C&S: Why did you go into government work?
RM: After graduate school, I wanted to work in government because government, especially the states, was a place where you could actually get something done. And while Washington was sometimes not getting results, the state is a place where you can actually see what you can do and actually feel it and have it happen quickly. And that was my sense when I got here. … At the state level, I think you’re actually able to get something accomplished, get it through the legislature, implement a policy administratively and then actually makes sure you actually get it done and then you get to see the results and the impact on the people. I think that’s an exciting thing to see.
C&S: The state budget is coming into crunch time, so can you give us a glimpse of what you’re keeping your eye on?
RM: The next six weeks is the end of it. Probably in the next two weeks, things get going. We’ve put together a budget that’s balanced and we think it’s a good blueprint for the final budget and getting something done. The unknowns are what concerns me and a lot of it is coming from Washington. The federal unknowns are the things that concern me the most because I can’t control for those things. We try our best. The governor has done a great job of maintaining fiscal discipline, which puts us in a position to be able to deal with most things, but you can’t deal with a federal government that is so particularly hostile towards New York. So that is probably the biggest challenge that we have.
C&S: During the upcoming budget negotiations with the state Legislature, what’s the sticky wicket, if there is one?
RM: It’s the spending number overall. We will figure out how to prioritize the amount of the money that we have. It’s not a particular policy issue. The policy issues get resolved every year. It’s really how much we’re going to spend. The easy part of that is the governor has put in place the 2 percent spending number. That I think is critical, but once you know what that is, then it’s just a matter of prioritizing among what you have. But there’s always a push and a desire to want to spend more. But unlike in Washington, we have to propose a balanced budget and we have to enact a balanced budget. So I think for me, the hardest part and also the biggest challenge is figuring out how to fund all the needs and still stay within both our revenue numbers and making sure our revenues actually come in.
C&S: How busy are you through all this?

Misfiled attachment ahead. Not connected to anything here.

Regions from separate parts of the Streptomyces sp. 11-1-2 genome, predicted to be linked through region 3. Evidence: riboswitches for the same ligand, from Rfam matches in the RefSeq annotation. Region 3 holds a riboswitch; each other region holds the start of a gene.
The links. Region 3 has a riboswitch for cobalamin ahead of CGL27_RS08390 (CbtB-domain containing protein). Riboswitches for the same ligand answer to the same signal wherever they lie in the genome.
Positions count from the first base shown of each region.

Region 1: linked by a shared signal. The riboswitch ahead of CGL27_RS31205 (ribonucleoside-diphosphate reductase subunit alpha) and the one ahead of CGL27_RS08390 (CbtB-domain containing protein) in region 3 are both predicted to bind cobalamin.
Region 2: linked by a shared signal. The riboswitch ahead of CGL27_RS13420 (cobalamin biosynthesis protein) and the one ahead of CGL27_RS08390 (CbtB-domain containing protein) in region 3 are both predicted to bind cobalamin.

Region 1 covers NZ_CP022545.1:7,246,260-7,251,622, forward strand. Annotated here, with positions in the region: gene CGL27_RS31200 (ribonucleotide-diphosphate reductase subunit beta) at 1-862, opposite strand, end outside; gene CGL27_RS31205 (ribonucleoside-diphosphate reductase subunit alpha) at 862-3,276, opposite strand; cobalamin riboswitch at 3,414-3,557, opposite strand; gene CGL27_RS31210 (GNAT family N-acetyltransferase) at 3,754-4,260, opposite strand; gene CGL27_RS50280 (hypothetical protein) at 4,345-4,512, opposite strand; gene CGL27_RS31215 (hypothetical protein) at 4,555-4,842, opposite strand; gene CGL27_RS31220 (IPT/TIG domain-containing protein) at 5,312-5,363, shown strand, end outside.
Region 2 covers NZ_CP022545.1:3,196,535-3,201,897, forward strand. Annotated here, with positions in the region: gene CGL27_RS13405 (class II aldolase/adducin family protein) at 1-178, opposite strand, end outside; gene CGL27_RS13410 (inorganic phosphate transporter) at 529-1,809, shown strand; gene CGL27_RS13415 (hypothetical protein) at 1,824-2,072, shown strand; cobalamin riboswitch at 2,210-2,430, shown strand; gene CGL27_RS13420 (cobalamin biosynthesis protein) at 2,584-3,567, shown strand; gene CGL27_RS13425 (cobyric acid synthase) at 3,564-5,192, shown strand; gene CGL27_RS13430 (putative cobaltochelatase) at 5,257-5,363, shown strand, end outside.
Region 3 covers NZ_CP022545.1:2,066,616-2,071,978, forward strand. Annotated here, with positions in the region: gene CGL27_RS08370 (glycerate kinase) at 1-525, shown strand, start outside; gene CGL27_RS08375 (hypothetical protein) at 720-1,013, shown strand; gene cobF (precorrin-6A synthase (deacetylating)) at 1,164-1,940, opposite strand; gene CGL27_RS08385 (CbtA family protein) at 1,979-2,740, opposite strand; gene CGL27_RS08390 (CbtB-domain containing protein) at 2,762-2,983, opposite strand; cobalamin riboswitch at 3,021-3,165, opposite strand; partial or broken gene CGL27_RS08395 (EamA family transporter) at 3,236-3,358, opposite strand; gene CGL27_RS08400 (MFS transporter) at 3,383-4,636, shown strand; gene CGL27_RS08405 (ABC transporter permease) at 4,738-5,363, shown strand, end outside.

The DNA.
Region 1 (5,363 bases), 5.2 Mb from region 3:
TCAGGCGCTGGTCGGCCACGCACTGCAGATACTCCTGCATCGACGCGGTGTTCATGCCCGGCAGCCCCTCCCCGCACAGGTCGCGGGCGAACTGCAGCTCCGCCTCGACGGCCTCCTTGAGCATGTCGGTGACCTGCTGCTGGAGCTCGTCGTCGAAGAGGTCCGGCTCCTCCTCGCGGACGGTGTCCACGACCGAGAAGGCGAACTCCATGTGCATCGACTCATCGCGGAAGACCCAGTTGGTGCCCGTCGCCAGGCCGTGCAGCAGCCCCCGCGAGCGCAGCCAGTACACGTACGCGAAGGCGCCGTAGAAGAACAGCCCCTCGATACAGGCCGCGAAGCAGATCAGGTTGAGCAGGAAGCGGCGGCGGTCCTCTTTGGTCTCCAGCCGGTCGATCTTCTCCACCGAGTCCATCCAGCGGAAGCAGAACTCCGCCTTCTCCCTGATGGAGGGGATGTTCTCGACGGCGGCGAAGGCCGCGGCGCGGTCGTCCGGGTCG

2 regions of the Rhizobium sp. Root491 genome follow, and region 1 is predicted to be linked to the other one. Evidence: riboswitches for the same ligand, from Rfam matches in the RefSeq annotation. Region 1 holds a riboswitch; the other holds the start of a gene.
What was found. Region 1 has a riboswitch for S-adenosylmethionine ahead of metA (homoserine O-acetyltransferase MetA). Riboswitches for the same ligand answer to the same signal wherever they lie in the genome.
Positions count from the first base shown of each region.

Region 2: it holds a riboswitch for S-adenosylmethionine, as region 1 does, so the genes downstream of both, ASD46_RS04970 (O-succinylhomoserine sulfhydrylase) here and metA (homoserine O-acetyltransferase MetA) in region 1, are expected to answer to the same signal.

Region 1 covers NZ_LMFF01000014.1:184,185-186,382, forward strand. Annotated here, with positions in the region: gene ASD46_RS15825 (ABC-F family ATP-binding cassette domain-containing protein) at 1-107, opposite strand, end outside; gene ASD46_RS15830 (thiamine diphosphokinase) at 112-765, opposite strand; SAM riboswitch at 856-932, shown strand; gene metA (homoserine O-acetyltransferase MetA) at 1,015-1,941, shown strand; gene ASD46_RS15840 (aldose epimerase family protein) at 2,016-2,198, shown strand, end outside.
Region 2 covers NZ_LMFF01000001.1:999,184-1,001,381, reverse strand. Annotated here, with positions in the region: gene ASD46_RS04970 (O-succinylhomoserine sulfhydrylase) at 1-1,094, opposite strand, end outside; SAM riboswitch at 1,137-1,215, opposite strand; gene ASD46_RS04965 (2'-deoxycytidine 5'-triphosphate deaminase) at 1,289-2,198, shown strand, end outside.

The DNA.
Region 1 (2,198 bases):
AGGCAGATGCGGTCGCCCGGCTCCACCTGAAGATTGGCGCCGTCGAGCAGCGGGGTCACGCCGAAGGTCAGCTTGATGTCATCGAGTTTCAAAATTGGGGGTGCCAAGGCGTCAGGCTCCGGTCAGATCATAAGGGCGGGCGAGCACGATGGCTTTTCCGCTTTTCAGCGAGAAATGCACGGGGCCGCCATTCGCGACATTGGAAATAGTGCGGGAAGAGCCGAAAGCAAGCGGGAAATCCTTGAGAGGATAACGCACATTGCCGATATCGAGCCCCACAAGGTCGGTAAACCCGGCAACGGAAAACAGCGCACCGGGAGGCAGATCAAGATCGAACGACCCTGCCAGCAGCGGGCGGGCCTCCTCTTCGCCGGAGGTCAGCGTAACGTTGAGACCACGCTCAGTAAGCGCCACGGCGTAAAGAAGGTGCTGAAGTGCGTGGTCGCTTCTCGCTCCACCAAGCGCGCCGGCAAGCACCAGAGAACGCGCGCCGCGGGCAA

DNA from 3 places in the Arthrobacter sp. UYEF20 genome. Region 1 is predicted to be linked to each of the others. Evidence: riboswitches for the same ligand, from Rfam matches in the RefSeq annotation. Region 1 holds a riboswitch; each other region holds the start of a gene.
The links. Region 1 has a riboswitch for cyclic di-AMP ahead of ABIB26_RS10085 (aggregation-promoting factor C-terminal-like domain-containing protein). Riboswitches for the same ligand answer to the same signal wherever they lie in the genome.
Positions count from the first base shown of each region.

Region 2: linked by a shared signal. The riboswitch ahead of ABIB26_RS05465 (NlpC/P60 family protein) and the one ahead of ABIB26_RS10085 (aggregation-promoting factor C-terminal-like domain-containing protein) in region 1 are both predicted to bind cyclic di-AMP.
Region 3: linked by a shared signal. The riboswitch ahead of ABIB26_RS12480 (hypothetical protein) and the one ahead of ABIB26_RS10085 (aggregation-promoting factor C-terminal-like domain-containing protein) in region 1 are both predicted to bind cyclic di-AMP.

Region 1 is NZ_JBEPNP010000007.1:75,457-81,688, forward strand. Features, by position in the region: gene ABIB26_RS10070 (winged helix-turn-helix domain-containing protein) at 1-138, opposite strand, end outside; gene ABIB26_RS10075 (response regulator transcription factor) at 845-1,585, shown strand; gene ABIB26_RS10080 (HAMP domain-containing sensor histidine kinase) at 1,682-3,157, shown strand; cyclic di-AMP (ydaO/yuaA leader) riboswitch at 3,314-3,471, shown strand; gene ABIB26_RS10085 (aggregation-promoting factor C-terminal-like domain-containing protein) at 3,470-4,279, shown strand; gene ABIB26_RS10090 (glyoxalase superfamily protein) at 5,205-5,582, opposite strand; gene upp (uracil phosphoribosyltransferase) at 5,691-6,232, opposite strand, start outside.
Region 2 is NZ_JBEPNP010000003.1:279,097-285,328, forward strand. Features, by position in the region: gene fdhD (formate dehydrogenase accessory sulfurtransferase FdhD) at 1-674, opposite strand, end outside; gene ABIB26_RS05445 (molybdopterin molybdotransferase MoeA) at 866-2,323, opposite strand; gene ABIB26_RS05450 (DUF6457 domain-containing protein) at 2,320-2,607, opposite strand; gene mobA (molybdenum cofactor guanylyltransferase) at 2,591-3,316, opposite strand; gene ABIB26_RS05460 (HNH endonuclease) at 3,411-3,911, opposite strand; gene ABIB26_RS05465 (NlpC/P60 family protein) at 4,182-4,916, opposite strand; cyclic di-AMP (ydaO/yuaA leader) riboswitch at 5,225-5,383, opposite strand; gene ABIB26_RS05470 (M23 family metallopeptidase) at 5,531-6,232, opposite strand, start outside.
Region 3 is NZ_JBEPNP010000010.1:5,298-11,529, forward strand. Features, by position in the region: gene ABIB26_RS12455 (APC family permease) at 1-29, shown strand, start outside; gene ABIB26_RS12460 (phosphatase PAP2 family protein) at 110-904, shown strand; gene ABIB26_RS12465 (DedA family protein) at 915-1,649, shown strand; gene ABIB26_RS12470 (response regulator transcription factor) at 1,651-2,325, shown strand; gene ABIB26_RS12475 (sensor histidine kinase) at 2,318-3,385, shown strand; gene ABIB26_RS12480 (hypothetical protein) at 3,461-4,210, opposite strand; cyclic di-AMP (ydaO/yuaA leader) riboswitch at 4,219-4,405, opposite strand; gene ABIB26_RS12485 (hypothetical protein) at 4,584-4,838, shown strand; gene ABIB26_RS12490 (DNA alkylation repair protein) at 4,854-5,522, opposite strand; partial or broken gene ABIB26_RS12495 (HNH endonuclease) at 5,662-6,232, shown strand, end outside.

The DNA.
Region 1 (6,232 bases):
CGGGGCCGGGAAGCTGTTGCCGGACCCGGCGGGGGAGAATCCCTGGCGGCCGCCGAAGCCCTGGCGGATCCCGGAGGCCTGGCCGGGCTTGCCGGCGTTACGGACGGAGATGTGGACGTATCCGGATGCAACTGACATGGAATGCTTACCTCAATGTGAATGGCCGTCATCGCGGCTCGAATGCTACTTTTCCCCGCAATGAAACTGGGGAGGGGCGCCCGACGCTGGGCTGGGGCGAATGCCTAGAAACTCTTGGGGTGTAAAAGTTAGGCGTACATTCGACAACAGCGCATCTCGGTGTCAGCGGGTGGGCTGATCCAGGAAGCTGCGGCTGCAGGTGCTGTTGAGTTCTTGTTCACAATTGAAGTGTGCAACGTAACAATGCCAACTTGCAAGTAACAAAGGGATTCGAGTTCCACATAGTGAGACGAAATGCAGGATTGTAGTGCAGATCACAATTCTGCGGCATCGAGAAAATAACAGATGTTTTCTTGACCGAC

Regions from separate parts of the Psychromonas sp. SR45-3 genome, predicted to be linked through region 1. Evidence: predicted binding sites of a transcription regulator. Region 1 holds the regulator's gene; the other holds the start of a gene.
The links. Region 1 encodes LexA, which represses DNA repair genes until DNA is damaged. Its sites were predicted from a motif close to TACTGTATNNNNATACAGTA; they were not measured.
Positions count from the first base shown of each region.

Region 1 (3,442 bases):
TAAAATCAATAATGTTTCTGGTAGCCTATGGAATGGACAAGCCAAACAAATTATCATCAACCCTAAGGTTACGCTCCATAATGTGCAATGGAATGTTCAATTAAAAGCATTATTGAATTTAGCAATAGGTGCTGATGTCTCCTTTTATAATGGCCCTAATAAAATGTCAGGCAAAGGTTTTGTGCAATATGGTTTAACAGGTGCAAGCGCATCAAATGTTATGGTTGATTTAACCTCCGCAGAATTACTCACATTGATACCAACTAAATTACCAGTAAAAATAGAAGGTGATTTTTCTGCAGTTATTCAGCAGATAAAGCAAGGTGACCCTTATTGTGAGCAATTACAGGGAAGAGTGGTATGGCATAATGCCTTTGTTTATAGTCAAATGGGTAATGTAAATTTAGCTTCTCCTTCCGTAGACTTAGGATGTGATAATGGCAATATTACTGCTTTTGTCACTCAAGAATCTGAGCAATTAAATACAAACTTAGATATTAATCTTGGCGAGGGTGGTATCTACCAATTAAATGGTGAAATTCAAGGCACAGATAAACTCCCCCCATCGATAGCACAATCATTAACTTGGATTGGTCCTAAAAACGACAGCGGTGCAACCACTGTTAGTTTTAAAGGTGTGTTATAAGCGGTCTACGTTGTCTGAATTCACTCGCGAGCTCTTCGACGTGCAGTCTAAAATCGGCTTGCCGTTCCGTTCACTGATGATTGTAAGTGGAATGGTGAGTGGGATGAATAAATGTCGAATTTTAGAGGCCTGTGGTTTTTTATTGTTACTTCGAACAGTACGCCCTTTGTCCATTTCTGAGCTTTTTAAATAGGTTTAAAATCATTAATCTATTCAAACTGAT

RM: It is all the time. It doesn’t stop. There are always different pieces. We have a great team here, but there is a lot going on all the time. There’s always a lot of decision points, but in the end it’s very rewarding.
C&S: How many hours a day do you work?
RM: More than eight hours a day.
C&S: Does that mean nine hours a day? Twelve hours a day?
RM: At least 12. At least 12. Twelve is a short day. … These are jobs that require an enormous amount of investment and time. To do it right, you need to be focused on it all the time.
C&S: Do you have any aspirations for elected office?
RM: I do not. It’s not what I do. I’ve become relatively knowledgeable in budgeting here in both public finance and finance generally. And public office is a different skill set, which is not something I choose to want to participate in.
C&S: There’s limited information out there about who you are as a person. What do people not know about Robert Mujica?
RM: I’m a relatively private person ...
C&S: For instance, now we know your parents are from Puerto Rico, not Ecuador. So, that’s good. What else?
RM: When I’m not here I like to spend my time in the country and walking in the woods. That’s probably one of the things that helps me clear my head the most. ... I spend some time in Columbia County. That is my go-to place when I can escape from Albany.
C&S: Any other particular hobbies?
RM: I run. I’m a runner. I’ve run a few marathons. So that’s probably something people don’t know. I did the New York City Marathon. Not this year, but the year before. I did OK, not as well as I would have liked to. I didn’t train as much as I should have.
C&S: Are you going to take another crack at it?
RM: Yes. (laughs) Once I can work less than 12 hours a day and train, I will.